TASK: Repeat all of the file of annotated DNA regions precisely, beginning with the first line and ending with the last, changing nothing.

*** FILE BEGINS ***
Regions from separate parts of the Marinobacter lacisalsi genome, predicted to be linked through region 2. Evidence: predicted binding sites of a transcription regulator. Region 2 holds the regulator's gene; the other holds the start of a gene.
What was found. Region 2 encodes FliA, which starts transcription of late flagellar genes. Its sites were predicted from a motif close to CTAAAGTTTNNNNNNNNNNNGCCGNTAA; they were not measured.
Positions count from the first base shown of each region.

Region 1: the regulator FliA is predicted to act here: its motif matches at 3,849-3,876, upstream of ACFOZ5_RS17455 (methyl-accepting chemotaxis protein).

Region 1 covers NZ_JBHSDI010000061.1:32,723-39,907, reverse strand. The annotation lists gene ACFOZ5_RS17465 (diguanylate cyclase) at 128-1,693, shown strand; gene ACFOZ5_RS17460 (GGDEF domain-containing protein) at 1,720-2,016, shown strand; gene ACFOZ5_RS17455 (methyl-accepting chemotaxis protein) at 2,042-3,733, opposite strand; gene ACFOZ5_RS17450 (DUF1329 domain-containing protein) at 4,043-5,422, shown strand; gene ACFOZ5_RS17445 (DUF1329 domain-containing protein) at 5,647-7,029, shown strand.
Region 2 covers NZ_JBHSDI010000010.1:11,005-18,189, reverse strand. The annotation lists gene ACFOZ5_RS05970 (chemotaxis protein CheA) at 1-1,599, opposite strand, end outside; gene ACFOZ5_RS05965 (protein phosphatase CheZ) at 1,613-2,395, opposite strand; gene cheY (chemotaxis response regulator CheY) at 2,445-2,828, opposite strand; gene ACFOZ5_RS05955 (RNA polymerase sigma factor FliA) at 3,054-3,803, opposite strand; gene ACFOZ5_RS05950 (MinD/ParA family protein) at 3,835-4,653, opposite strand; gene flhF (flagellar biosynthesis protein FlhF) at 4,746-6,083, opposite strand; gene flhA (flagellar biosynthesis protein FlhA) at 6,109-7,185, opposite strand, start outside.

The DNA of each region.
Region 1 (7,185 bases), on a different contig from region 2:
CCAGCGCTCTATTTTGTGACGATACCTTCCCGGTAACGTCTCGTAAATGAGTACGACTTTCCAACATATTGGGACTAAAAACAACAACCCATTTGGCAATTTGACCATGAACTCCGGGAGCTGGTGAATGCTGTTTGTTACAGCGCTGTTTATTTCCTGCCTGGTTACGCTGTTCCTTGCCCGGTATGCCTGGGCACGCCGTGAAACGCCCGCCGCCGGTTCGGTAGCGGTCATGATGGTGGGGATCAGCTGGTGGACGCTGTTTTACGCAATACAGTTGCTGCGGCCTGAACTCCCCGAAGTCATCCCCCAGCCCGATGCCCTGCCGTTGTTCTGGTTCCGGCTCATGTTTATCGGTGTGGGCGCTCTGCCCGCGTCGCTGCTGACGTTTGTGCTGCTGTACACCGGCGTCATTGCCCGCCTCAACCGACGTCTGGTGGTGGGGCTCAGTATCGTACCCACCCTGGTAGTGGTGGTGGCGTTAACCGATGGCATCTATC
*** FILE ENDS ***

Regions from separate parts of the Marinobacter lacisalsi genome, predicted to be linked through region 2. Evidence: predicted binding sites of a transcription regulator. Region 2 holds the regulator's gene; the other holds the start of a gene.
What was found. Region 2 encodes FliA, which starts transcription of late flagellar genes. Its sites were predicted from a motif close to CTAAAGTTTNNNNNNNNNNNGCCGNTAA; they were not measured.
Positions count from the first base shown of each region.

Region 1: the regulator FliA is predicted to act here: its motif matches at 3,849-3,876, upstream of ACFOZ5_RS17455 (methyl-accepting chemotaxis protein).

Region 1 covers NZ_JBHSDI010000061.1:32,723-39,907, reverse strand. The annotation lists gene ACFOZ5_RS17465 (diguanylate cyclase) at 128-1,693, shown strand; gene ACFOZ5_RS17460 (GGDEF domain-containing protein) at 1,720-2,016, shown strand; gene ACFOZ5_RS17455 (methyl-accepting chemotaxis protein) at 2,042-3,733, opposite strand; gene ACFOZ5_RS17450 (DUF1329 domain-containing protein) at 4,043-5,422, shown strand; gene ACFOZ5_RS17445 (DUF1329 domain-containing protein) at 5,647-7,029, shown strand.
Region 2 covers NZ_JBHSDI010000010.1:11,005-18,189, reverse strand. The annotation lists gene ACFOZ5_RS05970 (chemotaxis protein CheA) at 1-1,599, opposite strand, end outside; gene ACFOZ5_RS05965 (protein phosphatase CheZ) at 1,613-2,395, opposite strand; gene cheY (chemotaxis response regulator CheY) at 2,445-2,828, opposite strand; gene ACFOZ5_RS05955 (RNA polymerase sigma factor FliA) at 3,054-3,803, opposite strand; gene ACFOZ5_RS05950 (MinD/ParA family protein) at 3,835-4,653, opposite strand; gene flhF (flagellar biosynthesis protein FlhF) at 4,746-6,083, opposite strand; gene flhA (flagellar biosynthesis protein FlhA) at 6,109-7,185, opposite strand, start outside.

The DNA of each region.
Region 1 (7,185 bases), on a different contig from region 2:
CCAGCGCTCTATTTTGTGACGATACCTTCCCGGTAACGTCTCGTAAATGAGTACGACTTTCCAACATATTGGGACTAAAAACAACAACCCATTTGGCAATTTGACCATGAACTCCGGGAGCTGGTGAATGCTGTTTGTTACAGCGCTGTTTATTTCCTGCCTGGTTACGCTGTTCCTTGCCCGGTATGCCTGGGCACGCCGTGAAACGCCCGCCGCCGGTTCGGTAGCGGTCATGATGGTGGGGATCAGCTGGTGGACGCTGTTTTACGCAATACAGTTGCTGCGGCCTGAACTCCCCGAAGTCATCCCCCAGCCCGATGCCCTGCCGTTGTTCTGGTTCCGGCTCATGTTTATCGGTGTGGGCGCTCTGCCCGCGTCGCTGCTGACGTTTGTGCTGCTGTACACCGGCGTCATTGCCCGCCTCAACCGACGTCTGGTGGTGGGGCTCAGTATCGTACCCACCCTGGTAGTGGTGGTGGCGTTAACCGATGGCATCTATC